by Matthew Schehl
Naval Postgraduate School
February 21, 2019
Naval Postgraduate School (NPS) scientists and students experienced the heart of the desolate Arctic on an expedition which will deepen our understanding of a rapidly retreating northern ice pack.
The arduous, five-week voyage aboard the polar icebreaker USCGC Healy (WAGB-20), the Coast Guard’s largest and most technologically-advanced research vessel, forged deep into the volatile sea ice of the eastern Beaufort Sea to deploy a series of NPS-developed Autonomous Ocean Flux Buoys (AOFB), which will continuously monitor the delicate balance between ocean, ice and sun.
“We are studying the changes in density gradients in the upper ocean that are contributing to the massive late summer ice retreat we now see in the central Arctic,” explained Tim Stanton, NPS oceanography professor emeritus. “A decade ago, by late summer, there was a 500-mile strip of open water near the Alaskan and Canadian coasts, whereas now there is four to six times this area of open water by the end of summer.”
The U.S. Navy recognizes the geopolitical ramifications of these changes, which open a range of shipping and mineral exploration possibilities, and recently re-established a high latitude research program through the Office of Naval Research (ONR) to better predict how, when and why the perennial ice pack will shift form.
This five-year research initiative - Stratified Ocean Dynamics of the Arctic (SODA) - will provide a more granular understanding of how underwater conditions impact the ice in the Beaufort and Chukchi Seas as changing heat flows move and mix through the upper stratification of the water.
The NPS team, along with five other groups, set sail September 14, 2018 from Dutch Harbor in the Aleutian Islands for the 35-day mission.
Stanton and principal investigator Bill Shaw, along with NPS graduate students Lt. Terrance Green, Lt. j.g. Rosyln Albee, and Moss Landing Marine Laboratories graduate student Amanda Camarato, headed to approximately 80 degrees north latitude, where they – in the company of polar bears, whales, and seals – installed the buoys on ice floes.
“Our basic research is directed at improving coupled ocean models of this ice retreat by identifying physical processes not currently in the regional numerical models to improve their prediction skills,” Stanton said.
“This project is looking further down in the water column using additional instrumentation on our AOFBs to understand how the increased flow of Pacific water into the Arctic is contributing to melting the ice pack,” he added. “Heat is trapped in the salinity density gradients, so we are measuring processes that allow this heat to travel up to the surface mixed layer, where it can melt ice.”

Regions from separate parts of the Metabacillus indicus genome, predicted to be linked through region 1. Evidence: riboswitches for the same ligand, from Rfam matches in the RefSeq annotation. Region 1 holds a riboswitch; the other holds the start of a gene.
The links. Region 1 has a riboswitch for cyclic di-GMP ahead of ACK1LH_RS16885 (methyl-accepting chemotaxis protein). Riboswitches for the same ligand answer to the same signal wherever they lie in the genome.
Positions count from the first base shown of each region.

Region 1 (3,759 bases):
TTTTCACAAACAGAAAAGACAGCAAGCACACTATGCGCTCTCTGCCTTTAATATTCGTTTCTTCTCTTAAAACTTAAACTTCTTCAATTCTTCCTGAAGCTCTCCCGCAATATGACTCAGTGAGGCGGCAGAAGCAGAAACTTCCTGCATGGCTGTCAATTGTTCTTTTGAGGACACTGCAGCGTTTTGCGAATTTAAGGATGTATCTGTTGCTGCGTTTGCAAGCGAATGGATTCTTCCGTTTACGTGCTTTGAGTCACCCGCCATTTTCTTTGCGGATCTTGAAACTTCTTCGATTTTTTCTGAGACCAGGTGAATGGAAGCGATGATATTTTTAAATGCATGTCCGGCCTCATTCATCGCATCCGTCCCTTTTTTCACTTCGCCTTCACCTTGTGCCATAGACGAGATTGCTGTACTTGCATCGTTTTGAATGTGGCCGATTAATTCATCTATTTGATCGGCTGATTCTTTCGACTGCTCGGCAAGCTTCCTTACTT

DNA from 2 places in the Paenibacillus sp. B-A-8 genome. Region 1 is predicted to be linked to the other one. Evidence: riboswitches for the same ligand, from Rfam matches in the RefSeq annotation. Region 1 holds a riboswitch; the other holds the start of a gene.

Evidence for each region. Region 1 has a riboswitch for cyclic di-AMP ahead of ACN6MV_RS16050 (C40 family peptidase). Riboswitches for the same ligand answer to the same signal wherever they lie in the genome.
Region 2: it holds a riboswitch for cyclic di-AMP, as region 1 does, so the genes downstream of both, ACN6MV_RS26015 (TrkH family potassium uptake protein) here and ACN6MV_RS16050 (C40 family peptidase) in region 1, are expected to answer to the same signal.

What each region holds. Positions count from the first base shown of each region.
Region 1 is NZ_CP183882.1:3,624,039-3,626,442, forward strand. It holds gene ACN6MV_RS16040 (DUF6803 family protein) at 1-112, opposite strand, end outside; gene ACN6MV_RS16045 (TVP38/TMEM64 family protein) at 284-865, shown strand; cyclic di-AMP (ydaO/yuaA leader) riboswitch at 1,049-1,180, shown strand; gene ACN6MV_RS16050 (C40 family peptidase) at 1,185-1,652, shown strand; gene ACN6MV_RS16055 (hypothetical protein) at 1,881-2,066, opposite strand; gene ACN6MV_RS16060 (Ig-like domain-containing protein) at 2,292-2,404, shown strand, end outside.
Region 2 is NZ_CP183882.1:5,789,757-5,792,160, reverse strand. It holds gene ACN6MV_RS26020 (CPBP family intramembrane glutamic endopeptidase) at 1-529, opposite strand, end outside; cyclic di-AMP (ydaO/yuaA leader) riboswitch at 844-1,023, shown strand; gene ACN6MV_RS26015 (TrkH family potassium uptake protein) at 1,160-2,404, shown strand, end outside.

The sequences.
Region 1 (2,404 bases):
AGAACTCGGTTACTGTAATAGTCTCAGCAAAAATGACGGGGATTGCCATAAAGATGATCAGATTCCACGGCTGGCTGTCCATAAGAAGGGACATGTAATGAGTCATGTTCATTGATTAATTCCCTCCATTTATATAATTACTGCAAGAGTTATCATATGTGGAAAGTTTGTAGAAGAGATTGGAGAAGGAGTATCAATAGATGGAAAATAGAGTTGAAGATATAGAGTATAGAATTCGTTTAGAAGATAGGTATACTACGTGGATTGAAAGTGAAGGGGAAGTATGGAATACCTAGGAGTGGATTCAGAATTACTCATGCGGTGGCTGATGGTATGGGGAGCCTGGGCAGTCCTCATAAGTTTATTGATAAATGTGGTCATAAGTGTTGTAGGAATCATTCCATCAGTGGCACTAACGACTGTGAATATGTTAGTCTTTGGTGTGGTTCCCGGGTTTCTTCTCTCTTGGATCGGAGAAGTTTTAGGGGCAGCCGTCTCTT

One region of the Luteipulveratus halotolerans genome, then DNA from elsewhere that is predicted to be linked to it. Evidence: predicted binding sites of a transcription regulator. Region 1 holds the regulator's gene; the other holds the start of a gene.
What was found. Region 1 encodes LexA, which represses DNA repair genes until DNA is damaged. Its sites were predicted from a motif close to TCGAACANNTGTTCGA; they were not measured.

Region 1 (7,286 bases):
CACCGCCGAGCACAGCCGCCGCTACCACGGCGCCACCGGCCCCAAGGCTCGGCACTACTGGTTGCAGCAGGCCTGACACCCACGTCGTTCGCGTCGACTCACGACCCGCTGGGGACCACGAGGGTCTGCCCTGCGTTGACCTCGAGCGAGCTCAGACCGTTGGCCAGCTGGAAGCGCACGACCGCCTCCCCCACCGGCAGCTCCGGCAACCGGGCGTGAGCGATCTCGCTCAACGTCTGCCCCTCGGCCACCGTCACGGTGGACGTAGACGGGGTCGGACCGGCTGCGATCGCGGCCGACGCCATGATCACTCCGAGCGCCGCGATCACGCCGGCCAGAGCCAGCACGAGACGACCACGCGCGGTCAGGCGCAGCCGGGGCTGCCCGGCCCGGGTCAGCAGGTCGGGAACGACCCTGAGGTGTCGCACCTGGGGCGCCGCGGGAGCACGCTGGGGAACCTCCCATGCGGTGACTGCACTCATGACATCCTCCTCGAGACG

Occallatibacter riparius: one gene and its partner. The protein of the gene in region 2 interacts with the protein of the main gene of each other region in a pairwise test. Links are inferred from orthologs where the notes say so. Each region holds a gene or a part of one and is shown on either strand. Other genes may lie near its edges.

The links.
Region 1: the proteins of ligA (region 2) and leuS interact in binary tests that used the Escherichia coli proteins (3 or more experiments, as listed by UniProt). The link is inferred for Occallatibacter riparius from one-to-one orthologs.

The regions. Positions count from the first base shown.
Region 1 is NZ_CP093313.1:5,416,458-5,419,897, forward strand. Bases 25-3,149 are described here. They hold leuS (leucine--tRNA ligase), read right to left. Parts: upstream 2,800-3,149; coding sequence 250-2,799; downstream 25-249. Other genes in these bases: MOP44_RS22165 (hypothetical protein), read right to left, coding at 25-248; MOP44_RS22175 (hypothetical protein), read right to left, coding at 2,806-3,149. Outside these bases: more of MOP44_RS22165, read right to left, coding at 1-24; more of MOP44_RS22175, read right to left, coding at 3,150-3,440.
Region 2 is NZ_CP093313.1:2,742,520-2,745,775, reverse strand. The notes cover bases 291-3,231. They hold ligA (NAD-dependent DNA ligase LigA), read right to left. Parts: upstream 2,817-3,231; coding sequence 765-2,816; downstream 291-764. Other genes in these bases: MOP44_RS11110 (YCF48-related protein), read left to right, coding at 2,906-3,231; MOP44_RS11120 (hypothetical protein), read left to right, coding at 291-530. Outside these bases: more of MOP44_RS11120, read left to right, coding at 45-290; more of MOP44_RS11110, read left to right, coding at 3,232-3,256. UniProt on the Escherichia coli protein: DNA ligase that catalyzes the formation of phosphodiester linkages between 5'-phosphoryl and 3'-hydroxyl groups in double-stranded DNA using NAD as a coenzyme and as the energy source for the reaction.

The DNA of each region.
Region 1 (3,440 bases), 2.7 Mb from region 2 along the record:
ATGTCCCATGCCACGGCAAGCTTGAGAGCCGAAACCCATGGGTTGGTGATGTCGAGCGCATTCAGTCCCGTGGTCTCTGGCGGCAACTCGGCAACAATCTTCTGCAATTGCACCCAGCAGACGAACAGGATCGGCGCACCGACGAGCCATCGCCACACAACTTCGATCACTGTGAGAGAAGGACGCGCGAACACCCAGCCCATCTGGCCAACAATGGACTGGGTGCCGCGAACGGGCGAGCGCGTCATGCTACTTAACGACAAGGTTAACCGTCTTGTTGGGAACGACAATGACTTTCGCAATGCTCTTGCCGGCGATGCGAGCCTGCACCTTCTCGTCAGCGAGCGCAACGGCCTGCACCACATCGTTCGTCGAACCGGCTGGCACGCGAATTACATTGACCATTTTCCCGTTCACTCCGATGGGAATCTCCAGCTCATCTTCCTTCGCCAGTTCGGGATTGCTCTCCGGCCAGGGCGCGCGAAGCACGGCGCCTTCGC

The strategically placed AOFBs will provide visibility on this process over time.
The data the buoys collect will be transmitted twice daily via satellite back to researchers at NPS, allowing them to track turbulence fluxes of water movement, heat and salt below the ice over the long term.
“We hope to quantify how changes in the Arctic system in general, and in declining ice cover in particular, are affecting the physical environment within the Arctic Ocean,” Shaw said. “For example, do increasing areas of open water enhance the exchange of energy and heat between ocean and atmosphere?”
The AOFBs consist of two main components: a surface buoy that nestles on the ice and an instrument package which probes the depths below by a series of poles descending from the buoy.
The buoy houses a GPS processing electronics that calculate position and ice velocity; an Iridium antennae; and batteries which sustain a longevity of the system for two years. The instrument package also includes a downward looking 300 kHz Acoustic Doppler Current Profiler and a custom-built flux package.
“We will monitor the inbound data streams every day and adjust the sampling scheme in response to events such as strong storms while keeping within our limited power budget,” Stanton said. “The graduate students will be looking at different aspects of the data set as it comes in, while also receiving and processing satellite imagery of the area to complete their thesis projects.”
Traveling to the Arctic on this project provides the graduate students with invaluable experience as they embark on their own careers.
While their NPS coursework in Meteorology and Oceanography lays a solid foundation in the mathematics and physics necessary to investigate the underlying processes contributing to the significant polar ice melt rates, participating in the Arctic expedition gives them the chance to cut their teeth in the field.
“I gained a better understanding of how heat and freshwater distribution in the Arctic Ocean relate to the transfer of buoyancy and momentum between the atmosphere, ice and upper ocean,” Green said.
“The SODA project provided me the opportunity to meet, learn and form lasting relationships with some of the leading scientists in the field of polar oceanography,” he continued. “Being under the advisement of Professor Stanton and Bill Shaw coupled with this experience and the prospective data sets from the AOFB have afforded me the opportunity to produce a thesis worthy of publishing.”
The expedition was a resounding success, Stanton said, and the team is now setting their sights on receiving the data.
“Completing a deployment is rewarding, and so is using the new observations to help answer questions about the Arctic system,” Shaw said. “Our participation in the program shows that NPS is at the leading edge of physical oceanography research in the Arctic.”